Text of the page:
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So I've been watching breaking bad. A really interesting dialectical feature of the character Jesse, is his use of the word "yo".

At first I thought nothing of it, it's just "slang" or whatever; nothing to see here... However, the more I think about it, the more the actual semantics of it seem quite interesting.

Background:

The following uses are both relatively transparent:

He of course uses the meaning of yo that we're all most familiar with (as a greeting), as in:

"Yo! Anybody home?"

Also, at the beginning of a sentence, as a synonym of the exclamation "Hey!", as in:

“ It's like: ‘ Yo! Whatever happened to truth in advertising? ’ ”

This meaning, again, is easy to grasp.

Usage in question:

However, it also comes up in a completely different way. Usually, but not always at the end of a sentence, as a sort of emphatic interjection.

For example:

"C'mon, yo!"

"I mean it, yo!"

"Let me tell you something yo."

"That is messed up yo..."

"Maybe this isn't such a good idea yo..."

In a way it reminds me of a tag question, or the way some dialects use "right" as in:

"So, I'm at the pub, right, and this guy comes up to me right, and I'm looking at him thinking, ‘ Who are you? ’. So anyway, right, I say to him..." etc.

But this isn't exactly it. "Yo!", does't work in the above example for "right". "right?", "know what I'm saying?", and other similar constructions are used to engage the listener, as an informal speech punctuator that essentially means "I want to verify you are engaged, and following what I'm saying.". Jessie's "Yo" carries a different meaning than that, and while I subjectively understand it when I hear it, it's difficult to pinpoint exactly what it is.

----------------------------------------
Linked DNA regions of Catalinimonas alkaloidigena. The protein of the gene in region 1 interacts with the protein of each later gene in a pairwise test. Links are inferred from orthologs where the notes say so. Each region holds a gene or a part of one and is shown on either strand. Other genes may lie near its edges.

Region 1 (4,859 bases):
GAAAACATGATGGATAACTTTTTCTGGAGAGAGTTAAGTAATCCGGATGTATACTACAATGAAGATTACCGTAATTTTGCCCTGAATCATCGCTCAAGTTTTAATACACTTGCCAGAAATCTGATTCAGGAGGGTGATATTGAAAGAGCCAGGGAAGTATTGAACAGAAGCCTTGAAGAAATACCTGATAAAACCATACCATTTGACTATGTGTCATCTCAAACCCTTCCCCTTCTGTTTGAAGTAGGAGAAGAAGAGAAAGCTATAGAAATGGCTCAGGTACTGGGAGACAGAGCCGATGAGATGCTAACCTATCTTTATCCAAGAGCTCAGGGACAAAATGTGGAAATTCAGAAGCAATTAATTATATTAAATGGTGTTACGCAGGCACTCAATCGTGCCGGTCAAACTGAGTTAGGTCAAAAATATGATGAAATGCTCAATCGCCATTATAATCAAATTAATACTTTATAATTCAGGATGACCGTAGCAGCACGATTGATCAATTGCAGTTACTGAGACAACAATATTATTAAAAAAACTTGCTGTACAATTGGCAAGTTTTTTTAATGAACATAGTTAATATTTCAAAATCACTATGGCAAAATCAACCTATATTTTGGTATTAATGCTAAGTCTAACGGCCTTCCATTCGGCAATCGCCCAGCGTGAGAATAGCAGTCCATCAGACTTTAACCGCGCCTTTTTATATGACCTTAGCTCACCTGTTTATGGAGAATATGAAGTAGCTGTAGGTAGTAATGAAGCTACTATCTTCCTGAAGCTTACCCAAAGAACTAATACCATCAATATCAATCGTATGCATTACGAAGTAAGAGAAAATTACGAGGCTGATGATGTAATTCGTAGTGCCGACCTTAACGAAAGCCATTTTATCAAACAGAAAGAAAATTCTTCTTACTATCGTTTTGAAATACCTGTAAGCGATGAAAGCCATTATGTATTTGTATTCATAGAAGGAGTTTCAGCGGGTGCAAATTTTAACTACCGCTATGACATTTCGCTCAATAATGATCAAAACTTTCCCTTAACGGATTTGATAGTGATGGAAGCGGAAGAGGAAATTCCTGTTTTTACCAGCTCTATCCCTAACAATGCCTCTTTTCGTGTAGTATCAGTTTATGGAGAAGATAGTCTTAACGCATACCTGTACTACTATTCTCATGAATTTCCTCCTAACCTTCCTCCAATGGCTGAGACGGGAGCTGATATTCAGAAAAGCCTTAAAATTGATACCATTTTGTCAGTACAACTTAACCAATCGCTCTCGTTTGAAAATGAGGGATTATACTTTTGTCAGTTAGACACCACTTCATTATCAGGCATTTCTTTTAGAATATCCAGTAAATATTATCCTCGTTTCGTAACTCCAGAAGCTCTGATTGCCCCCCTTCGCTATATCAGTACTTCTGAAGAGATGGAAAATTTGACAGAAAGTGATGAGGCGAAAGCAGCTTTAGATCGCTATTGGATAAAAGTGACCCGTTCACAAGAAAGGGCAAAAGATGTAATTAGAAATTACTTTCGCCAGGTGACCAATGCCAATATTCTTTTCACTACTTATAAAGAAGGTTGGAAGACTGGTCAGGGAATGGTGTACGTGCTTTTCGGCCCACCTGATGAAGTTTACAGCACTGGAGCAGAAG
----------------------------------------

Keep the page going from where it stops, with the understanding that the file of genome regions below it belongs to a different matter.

I can't think of another word or exclamation that fits in all the places where Jesse would say "Yo", and I can't seem to "crystallise" exactly what either the rules of its use, or what it exactly means. Is this use the same as (and borrowed from) its use in AAVE dialects, or is this something different?

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  • Yo (interjection) : A greeting or said to get someone's attention; hey: Yo, dudes and babes! - [1859+; even though yo and yoho are very old utterances, found by 1420, the recent revival of yo as a primarily black interjection has spawned comment; Ernest Paolino of Philadelphia, indignant because a New York writer had claimed the syllable for New York, recalls it from the 1930s as shortening of walyo; in the WWII Army it was the common form of here! used in responding to roll-calls] dictionary.com/browse/yo – user66974 Apr 25 '17 at 10:06
  • I will note that interjections such as "yo" are reputed to be old nautical terms, along the lines of "ahoy". (But such a simple expression could have been re-invented many times, as, eg, a shortening of "yo momma".) – Hot Licks Apr 25 '17 at 11:46
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Replace "Yo" with "Dude"

"C'mon, Dude!"

"I mean it, Dude!"

"Let me tell you something dude."

"That is messed up dude..."

"Maybe this isn't such a good idea dude..."

Yo is being used as a pronoun for another person in the conversation, or as the general idea of a person if talking to himself.

Other words that would fit, for example: "Man", "Girl", "Sir", "Officer", "Bossman" (if you're feeling street).

Examples of where this construction might be used in the real world, with [Yo] being placed next to the word that is replacing it:

"C'mon Officer [Yo], I don't deserve a ticket"

"We need to get to front if we want to see the show, man [Yo]."

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